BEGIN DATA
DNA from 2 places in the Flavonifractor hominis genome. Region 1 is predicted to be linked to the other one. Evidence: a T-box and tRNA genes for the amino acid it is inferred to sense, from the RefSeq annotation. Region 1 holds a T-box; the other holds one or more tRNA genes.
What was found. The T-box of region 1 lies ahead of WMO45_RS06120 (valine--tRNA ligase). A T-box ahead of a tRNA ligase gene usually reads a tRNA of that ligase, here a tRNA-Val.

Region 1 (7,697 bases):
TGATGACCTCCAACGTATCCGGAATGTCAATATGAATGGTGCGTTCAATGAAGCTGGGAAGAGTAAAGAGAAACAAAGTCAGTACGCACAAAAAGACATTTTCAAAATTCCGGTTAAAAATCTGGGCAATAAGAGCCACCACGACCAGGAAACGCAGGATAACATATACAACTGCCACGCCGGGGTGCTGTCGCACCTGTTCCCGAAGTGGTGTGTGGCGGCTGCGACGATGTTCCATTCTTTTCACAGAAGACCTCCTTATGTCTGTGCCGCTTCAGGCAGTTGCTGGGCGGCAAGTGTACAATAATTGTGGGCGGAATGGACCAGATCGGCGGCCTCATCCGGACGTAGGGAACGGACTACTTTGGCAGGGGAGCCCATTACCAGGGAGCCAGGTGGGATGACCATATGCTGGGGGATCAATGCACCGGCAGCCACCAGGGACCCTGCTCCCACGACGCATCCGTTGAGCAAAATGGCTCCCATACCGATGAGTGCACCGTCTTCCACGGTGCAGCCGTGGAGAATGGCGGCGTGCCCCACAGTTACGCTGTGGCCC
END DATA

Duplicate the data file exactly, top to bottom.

DNA from 2 places in the Flavonifractor hominis genome. Region 1 is predicted to be linked to the other one. Evidence: a T-box and tRNA genes for the amino acid it is inferred to sense, from the RefSeq annotation. Region 1 holds a T-box; the other holds one or more tRNA genes.
What was found. The T-box of region 1 lies ahead of WMO45_RS06120 (valine--tRNA ligase). A T-box ahead of a tRNA ligase gene usually reads a tRNA of that ligase, here a tRNA-Val.

Region 1 (7,697 bases):
TGATGACCTCCAACGTATCCGGAATGTCAATATGAATGGTGCGTTCAATGAAGCTGGGAAGAGTAAAGAGAAACAAAGTCAGTACGCACAAAAAGACATTTTCAAAATTCCGGTTAAAAATCTGGGCAATAAGAGCCACCACGACCAGGAAACGCAGGATAACATATACAACTGCCACGCCGGGGTGCTGTCGCACCTGTTCCCGAAGTGGTGTGTGGCGGCTGCGACGATGTTCCATTCTTTTCACAGAAGACCTCCTTATGTCTGTGCCGCTTCAGGCAGTTGCTGGGCGGCAAGTGTACAATAATTGTGGGCGGAATGGACCAGATCGGCGGCCTCATCCGGACGTAGGGAACGGACTACTTTGGCAGGGGAGCCCATTACCAGGGAGCCAGGTGGGATGACCATATGCTGGGGGATCAATGCACCGGCAGCCACCAGGGACCCTGCTCCCACGACGCATCCGTTGAGCAAAATGGCTCCCATACCGATGAGTGCACCGTCTTCCACGGTGCAGCCGTGGAGAATGGCGGCGTGCCCCACAGTTACGCTGTGGCCC